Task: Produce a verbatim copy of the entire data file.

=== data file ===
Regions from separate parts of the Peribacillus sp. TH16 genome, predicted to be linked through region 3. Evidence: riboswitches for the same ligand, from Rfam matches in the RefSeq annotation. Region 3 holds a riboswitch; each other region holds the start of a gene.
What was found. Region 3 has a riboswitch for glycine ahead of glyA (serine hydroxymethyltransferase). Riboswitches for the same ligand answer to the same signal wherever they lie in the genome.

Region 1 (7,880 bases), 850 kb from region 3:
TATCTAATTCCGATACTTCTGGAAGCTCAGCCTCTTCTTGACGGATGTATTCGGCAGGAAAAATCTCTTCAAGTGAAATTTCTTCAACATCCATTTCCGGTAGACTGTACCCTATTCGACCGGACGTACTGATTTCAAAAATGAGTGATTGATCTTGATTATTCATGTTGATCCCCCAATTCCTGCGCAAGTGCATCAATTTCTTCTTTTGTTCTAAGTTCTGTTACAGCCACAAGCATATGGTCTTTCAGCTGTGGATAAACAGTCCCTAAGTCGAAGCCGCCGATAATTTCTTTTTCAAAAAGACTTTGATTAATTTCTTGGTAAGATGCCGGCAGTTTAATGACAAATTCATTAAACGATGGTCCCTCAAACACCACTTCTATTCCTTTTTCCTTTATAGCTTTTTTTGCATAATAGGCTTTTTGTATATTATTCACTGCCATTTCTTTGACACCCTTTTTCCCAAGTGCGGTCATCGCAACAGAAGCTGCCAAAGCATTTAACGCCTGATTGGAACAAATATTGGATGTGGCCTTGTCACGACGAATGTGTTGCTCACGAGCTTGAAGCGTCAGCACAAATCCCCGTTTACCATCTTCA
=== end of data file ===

Regions from separate parts of the Peribacillus sp. TH16 genome, predicted to be linked through region 3. Evidence: riboswitches for the same ligand, from Rfam matches in the RefSeq annotation. Region 3 holds a riboswitch; each other region holds the start of a gene.
What was found. Region 3 has a riboswitch for glycine ahead of glyA (serine hydroxymethyltransferase). Riboswitches for the same ligand answer to the same signal wherever they lie in the genome.

Region 1 (7,880 bases), 850 kb from region 3:
TATCTAATTCCGATACTTCTGGAAGCTCAGCCTCTTCTTGACGGATGTATTCGGCAGGAAAAATCTCTTCAAGTGAAATTTCTTCAACATCCATTTCCGGTAGACTGTACCCTATTCGACCGGACGTACTGATTTCAAAAATGAGTGATTGATCTTGATTATTCATGTTGATCCCCCAATTCCTGCGCAAGTGCATCAATTTCTTCTTTTGTTCTAAGTTCTGTTACAGCCACAAGCATATGGTCTTTCAGCTGTGGATAAACAGTCCCTAAGTCGAAGCCGCCGATAATTTCTTTTTCAAAAAGACTTTGATTAATTTCTTGGTAAGATGCCGGCAGTTTAATGACAAATTCATTAAACGATGGTCCCTCAAACACCACTTCTATTCCTTTTTCCTTTATAGCTTTTTTTGCATAATAGGCTTTTTGTATATTATTCACTGCCATTTCTTTGACACCCTTTTTCCCAAGTGCGGTCATCGCAACAGAAGCTGCCAAAGCATTTAACGCCTGATTGGAACAAATATTGGATGTGGCCTTGTCACGACGAATGTGTTGCTCACGAGCTTGAAGCGTCAGCACAAATCCCCGTTTACCATCTTCA